[2016 notes: I’ve known about Helen Keller all my life – well, at least since I saw the Patty Duke version of The Miracle Worker when I was eight years old. Keller was an incredible woman.

I never have gotten around to reading more of Keller’s books, so I guess that’s an oversight to correct.]

The Ragged Way People Fall Out of Love by Elizabeth Cox (Fiction, Southern USA)

The Ragged Way People Fall Out of Love by Elizabeth Cox photo ragged_zpsaaksgbzp.jpgRealistic, but not earth-shattering. I read the last half of the book while I was coming off Effexor [an anti-depressant] and perhaps I was not in a condition to grasp the story. Everything seemed strange.

[2016 notes: I cannot express how glad I am to be free of that incapacitating condition (clinical depression), and I’m sorry that I can’t comment further on this book.]

How to Make an American Quilt by Whitney Otto (Fiction, Women’s)
How to Make an Ame4rican Quilt by Whitney Otto photo quilt_zpslzihb8g4.jpgA good, quick read. I thought sometimes that the sections of “instructions” were overdone and too ethereal. But the stories of the people pieced together in this small town were fascinating.

[2016 notes: I remember little of this book, but it was made into a 1995 movie with Winona Ryder, Anne Bancroft, Claire Danes, Ellen Burstyn and Maya Angelou. I don’t think I saw the movie.]


Dogs Never Lie About Love) by Jeffrey Moussaieff Masson (Non-fiction, Animals)

Dogs Never Lie About Love photo dogs_zpsyncct9f5.jpgThis was really interesting for the first half-dozen chapters, then it seemed to become a lot of padding and unsupported theories. In the end, no one really knows what dogs think or feel – we are limited by being able to think only in human terms. This I knew before I read the book!

[2016 notes: I had a spurt of rating my books around this time, and I see that I gave this only 2 stars out of 5.]

That’s all for the first half of 1998. Does anything interest you?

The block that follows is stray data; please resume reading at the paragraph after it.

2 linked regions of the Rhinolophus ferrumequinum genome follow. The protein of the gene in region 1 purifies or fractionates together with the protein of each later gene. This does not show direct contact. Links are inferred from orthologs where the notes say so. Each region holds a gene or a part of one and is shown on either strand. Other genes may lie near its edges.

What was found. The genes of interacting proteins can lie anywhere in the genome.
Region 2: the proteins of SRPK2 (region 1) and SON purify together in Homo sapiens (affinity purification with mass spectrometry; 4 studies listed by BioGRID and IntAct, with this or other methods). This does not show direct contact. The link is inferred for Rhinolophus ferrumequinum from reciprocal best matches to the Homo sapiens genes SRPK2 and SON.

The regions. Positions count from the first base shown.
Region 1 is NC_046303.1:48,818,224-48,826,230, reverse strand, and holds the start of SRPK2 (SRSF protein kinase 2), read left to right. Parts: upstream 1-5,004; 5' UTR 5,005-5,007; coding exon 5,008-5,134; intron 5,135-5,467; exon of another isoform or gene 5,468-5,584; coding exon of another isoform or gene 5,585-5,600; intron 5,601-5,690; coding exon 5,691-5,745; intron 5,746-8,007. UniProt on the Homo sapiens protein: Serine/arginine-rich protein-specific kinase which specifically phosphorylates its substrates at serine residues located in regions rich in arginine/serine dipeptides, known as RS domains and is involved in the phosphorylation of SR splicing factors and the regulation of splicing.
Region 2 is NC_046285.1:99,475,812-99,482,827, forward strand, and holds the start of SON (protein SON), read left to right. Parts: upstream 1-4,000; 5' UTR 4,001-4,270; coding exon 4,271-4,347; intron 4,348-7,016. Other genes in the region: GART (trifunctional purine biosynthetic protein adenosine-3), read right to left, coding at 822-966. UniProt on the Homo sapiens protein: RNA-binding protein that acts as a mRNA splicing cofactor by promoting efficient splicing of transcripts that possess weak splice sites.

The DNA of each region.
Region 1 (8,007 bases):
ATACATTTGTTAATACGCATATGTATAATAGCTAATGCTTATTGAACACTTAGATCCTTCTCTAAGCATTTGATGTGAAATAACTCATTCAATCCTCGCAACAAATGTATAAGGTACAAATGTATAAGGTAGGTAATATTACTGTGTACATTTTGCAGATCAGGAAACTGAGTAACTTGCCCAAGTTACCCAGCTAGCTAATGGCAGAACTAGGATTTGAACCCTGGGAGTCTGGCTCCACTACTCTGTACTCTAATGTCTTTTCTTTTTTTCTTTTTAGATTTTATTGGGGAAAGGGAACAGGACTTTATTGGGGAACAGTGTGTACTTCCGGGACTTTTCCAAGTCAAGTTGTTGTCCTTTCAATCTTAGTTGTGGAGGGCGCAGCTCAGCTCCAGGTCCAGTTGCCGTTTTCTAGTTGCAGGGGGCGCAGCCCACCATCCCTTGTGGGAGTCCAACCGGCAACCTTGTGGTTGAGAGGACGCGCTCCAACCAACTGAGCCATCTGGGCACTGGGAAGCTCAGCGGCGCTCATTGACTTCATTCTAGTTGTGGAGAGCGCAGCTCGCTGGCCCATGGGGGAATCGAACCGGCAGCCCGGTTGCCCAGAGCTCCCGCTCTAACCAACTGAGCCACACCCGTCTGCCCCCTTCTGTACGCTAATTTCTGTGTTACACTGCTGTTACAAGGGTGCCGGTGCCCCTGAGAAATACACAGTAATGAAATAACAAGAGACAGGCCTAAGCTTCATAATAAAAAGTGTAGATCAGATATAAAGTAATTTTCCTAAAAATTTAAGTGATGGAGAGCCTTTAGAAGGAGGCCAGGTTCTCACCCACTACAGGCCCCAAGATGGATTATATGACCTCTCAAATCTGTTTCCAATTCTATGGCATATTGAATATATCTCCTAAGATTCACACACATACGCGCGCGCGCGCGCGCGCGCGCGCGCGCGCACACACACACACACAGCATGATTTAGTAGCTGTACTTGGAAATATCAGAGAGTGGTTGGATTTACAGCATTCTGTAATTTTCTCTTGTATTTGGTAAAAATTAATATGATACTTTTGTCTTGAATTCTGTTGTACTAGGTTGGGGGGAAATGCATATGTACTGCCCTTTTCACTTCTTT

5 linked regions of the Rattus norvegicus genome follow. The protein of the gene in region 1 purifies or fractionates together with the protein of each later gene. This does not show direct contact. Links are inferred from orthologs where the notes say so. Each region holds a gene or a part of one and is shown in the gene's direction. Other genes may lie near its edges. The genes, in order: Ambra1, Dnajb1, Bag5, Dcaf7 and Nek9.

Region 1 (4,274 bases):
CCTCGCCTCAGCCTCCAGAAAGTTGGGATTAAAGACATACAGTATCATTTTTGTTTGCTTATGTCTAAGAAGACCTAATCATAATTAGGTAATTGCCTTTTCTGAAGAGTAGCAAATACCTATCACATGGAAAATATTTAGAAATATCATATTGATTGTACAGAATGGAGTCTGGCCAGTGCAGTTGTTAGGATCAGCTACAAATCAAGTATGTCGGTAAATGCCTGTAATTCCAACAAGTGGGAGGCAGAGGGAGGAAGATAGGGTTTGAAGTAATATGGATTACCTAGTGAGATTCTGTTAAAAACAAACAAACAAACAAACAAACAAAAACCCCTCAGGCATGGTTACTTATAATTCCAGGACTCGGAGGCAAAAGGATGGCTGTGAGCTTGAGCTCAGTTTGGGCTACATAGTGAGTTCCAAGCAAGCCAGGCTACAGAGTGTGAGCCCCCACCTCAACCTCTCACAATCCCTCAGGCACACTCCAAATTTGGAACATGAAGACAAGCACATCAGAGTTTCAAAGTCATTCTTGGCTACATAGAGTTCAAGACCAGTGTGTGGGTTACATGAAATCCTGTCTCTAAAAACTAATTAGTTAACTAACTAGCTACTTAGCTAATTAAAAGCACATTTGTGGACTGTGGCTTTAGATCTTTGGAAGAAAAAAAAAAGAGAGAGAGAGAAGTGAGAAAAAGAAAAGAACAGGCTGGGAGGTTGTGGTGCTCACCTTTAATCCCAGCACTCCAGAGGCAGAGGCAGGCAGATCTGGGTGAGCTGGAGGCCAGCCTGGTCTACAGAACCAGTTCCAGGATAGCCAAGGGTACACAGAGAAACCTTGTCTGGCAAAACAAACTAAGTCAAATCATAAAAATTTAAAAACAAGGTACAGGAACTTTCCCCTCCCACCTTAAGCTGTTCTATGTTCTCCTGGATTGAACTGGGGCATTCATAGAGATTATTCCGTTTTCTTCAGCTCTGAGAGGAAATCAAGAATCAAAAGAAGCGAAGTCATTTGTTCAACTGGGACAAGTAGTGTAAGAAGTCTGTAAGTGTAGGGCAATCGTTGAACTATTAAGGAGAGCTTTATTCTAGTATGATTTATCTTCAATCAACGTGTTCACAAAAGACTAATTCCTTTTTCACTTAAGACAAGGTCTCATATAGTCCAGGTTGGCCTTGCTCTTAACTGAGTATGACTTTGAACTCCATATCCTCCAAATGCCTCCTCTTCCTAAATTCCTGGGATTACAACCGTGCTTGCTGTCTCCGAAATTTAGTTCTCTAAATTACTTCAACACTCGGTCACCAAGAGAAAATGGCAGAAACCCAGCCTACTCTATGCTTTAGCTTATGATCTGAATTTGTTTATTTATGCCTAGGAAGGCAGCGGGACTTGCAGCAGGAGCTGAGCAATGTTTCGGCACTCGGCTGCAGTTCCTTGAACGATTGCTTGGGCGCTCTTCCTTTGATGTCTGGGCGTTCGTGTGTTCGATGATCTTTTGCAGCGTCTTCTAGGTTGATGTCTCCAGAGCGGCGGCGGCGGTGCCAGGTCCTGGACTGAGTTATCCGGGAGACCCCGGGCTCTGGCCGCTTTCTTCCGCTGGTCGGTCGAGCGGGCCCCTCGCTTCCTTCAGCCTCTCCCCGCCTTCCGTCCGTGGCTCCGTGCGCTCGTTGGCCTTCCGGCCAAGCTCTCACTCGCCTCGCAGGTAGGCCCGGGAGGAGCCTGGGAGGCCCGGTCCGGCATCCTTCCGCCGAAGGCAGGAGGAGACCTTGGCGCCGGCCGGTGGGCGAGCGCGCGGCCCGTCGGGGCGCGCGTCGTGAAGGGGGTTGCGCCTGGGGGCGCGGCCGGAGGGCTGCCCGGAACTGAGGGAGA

P.S. The links are affiliate links so I will receive a small percentage of any purchase you make after clicking through from this blog

Books Read in September 2014


books read
September 2014 was a busy month. On the 5th, Bill’s daughter arrived with her sons: six years old, and two months. Having a new baby in the house was a different experience for us and while we were getting used to that, we were at the same time making final arrangements for our 25th anniversary trip to southern France. My reading totals for this month and next are fairly low.

Sweetland by Michael Crummey (Fiction, Literary, Atlantic Canadian) 5 star rating

Sweetland by Michael Crummey photo 372ca78b-8aea-4fda-b2c9-fcb71ec295cc_zpsf3ywx9xs.jpgMoses Sweetland, “one crazy coot”, lives on a remote island off the coast of Newfoundland in a community that has been served for decades by a Government-funded supply boat. Now the government wants to cut the boat run so they’ve offered generous packages for the islanders to resettle on the mainland. The catch is, all the residents must agree to the scheme, and Moses doesn’t want to go.

Faced with mounting pressure from the government and the community, he signs the deal and then fakes his own death so that he can be left behind on the island.

Crummey is a poet first and that is evident in his prose. But his story is every bit as good as his form. I highly recommend Sweetland. 5 stars

The Lobster Kings by Alexi Zentner (Fiction, Atlantic Canadian) 4 star rating